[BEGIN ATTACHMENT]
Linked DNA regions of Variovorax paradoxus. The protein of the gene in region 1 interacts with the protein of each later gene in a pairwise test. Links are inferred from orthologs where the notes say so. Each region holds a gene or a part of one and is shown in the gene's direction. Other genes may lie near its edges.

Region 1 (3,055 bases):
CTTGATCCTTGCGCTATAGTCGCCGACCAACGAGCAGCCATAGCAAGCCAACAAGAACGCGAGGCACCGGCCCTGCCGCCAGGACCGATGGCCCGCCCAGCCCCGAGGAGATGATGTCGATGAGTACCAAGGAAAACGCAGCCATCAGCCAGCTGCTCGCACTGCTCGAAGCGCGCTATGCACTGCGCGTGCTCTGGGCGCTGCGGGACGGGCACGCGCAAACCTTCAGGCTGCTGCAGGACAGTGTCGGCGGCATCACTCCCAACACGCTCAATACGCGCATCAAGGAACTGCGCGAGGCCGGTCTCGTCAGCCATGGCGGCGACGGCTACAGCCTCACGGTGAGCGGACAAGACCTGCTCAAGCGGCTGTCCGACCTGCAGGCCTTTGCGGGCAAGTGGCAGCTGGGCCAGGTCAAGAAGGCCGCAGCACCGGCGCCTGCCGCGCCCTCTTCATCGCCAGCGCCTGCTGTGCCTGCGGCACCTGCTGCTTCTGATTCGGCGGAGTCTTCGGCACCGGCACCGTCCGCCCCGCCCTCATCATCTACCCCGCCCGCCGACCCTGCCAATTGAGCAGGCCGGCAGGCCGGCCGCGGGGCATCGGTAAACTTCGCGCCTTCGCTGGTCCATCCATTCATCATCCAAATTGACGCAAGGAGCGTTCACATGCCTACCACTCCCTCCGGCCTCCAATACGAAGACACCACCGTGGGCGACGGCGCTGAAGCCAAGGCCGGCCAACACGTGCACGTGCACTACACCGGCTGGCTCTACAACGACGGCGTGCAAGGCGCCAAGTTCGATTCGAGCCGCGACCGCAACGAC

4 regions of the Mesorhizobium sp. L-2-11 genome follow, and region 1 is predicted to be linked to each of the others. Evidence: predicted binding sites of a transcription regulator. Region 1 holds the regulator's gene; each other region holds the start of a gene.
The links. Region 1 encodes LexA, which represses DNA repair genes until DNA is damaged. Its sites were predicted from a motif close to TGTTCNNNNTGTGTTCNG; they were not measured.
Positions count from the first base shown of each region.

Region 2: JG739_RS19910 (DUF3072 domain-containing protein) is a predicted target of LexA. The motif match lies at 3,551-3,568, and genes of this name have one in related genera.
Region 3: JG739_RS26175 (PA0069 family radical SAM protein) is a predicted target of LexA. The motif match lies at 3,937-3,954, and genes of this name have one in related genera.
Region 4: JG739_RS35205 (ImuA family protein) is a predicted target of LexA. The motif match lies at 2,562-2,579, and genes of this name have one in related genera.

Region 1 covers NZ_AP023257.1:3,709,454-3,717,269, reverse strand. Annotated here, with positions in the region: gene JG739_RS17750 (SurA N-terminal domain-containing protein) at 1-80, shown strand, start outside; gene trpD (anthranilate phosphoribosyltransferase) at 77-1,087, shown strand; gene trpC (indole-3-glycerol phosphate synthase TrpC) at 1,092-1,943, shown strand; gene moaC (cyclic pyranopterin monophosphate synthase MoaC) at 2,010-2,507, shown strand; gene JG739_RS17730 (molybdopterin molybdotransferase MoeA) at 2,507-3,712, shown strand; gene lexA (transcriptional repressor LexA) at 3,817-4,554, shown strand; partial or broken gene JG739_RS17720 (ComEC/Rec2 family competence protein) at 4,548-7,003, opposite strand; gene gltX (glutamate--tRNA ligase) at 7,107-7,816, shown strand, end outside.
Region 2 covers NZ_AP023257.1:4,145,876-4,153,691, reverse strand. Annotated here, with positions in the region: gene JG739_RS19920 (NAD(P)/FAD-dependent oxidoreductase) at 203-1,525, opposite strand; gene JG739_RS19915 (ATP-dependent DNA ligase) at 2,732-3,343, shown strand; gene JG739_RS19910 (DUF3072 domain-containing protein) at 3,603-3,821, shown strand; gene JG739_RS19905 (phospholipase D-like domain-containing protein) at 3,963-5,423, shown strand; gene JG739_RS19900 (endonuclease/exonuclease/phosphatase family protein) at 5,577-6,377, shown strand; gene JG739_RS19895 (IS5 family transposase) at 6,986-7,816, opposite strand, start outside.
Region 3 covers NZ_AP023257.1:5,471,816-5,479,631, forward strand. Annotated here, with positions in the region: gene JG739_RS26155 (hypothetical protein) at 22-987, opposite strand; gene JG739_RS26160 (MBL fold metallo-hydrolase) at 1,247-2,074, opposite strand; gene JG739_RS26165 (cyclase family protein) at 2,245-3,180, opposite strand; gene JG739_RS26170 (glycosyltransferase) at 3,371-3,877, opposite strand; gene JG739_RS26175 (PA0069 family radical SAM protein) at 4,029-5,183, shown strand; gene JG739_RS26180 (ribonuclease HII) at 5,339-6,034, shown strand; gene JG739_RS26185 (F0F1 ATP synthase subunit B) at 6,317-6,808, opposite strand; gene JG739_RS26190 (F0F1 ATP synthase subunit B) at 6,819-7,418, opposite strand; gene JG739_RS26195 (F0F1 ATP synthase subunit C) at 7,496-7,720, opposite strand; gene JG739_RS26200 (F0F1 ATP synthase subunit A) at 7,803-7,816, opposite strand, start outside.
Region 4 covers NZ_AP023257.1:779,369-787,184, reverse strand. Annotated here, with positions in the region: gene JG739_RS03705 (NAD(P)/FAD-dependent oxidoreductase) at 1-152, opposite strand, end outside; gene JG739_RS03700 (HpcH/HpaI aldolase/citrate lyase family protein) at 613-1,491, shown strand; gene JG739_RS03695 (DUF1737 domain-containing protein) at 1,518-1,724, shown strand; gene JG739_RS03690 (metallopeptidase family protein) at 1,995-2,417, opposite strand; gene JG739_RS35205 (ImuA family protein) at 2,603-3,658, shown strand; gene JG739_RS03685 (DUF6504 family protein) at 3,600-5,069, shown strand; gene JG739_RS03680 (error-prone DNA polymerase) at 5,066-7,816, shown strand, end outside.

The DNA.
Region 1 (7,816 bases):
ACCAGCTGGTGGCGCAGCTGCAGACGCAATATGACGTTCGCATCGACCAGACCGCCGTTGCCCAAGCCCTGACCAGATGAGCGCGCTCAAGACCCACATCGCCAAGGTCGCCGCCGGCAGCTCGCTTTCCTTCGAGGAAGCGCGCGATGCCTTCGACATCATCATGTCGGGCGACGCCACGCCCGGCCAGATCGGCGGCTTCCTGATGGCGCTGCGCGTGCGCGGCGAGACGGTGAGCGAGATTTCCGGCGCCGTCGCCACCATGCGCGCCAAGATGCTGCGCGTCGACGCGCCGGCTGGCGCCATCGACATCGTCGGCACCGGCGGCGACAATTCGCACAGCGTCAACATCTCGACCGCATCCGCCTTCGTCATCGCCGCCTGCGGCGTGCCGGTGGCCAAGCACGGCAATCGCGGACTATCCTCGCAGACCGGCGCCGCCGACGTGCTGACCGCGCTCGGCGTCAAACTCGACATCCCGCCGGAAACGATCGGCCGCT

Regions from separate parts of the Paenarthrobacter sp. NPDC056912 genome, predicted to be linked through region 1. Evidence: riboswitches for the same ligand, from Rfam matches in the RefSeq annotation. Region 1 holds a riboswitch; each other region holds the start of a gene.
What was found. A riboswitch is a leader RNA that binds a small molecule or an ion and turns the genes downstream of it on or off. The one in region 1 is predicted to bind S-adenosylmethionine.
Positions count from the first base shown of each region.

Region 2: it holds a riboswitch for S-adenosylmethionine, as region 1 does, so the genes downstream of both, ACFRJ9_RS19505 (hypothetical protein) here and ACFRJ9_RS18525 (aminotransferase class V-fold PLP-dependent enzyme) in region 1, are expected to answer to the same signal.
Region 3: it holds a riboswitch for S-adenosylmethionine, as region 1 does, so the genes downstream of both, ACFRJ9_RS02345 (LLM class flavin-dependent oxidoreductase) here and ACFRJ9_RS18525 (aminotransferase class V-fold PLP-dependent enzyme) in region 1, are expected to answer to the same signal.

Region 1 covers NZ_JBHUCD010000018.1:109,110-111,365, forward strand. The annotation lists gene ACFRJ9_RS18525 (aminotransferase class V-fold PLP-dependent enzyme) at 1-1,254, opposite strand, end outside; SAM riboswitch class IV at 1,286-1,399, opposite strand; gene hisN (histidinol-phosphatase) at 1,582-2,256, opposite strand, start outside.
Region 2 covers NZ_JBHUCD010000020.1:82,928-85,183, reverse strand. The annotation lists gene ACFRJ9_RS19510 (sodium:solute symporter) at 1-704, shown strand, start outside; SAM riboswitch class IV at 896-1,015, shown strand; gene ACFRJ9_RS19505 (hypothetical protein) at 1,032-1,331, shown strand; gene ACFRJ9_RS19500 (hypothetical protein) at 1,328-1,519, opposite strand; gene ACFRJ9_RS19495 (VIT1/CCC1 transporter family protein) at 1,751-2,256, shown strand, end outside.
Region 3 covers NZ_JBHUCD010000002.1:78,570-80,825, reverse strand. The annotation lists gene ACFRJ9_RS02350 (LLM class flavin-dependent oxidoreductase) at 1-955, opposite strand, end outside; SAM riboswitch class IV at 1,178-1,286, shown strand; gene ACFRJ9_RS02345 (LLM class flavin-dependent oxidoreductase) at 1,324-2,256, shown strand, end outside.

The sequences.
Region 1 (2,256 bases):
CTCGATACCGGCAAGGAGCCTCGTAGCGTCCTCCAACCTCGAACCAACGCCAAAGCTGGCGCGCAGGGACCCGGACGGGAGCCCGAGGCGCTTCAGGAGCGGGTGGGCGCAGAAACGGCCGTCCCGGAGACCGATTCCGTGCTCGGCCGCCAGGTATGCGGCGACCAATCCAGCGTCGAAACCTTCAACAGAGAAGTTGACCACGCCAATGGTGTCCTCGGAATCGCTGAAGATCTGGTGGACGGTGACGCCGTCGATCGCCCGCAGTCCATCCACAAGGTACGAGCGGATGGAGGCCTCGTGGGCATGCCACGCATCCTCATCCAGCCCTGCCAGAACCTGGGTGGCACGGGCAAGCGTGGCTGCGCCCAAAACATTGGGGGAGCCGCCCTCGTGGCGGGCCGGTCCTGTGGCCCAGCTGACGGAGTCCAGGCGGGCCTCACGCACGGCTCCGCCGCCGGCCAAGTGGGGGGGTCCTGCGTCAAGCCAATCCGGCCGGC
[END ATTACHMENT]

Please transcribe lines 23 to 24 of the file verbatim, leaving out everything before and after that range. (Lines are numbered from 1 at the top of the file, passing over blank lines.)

Region 2 covers NZ_JBHUCD010000020.1:82,928-85,183, reverse strand. The annotation lists gene ACFRJ9_RS19510 (sodium:solute symporter) at 1-704, shown strand, start outside; SAM riboswitch class IV at 896-1,015, shown strand; gene ACFRJ9_RS19505 (hypothetical protein) at 1,032-1,331, shown strand; gene ACFRJ9_RS19500 (hypothetical protein) at 1,328-1,519, opposite strand; gene ACFRJ9_RS19495 (VIT1/CCC1 transporter family protein) at 1,751-2,256, shown strand, end outside.
Region 3 covers NZ_JBHUCD010000002.1:78,570-80,825, reverse strand. The annotation lists gene ACFRJ9_RS02350 (LLM class flavin-dependent oxidoreductase) at 1-955, opposite strand, end outside; SAM riboswitch class IV at 1,178-1,286, shown strand; gene ACFRJ9_RS02345 (LLM class flavin-dependent oxidoreductase) at 1,324-2,256, shown strand, end outside.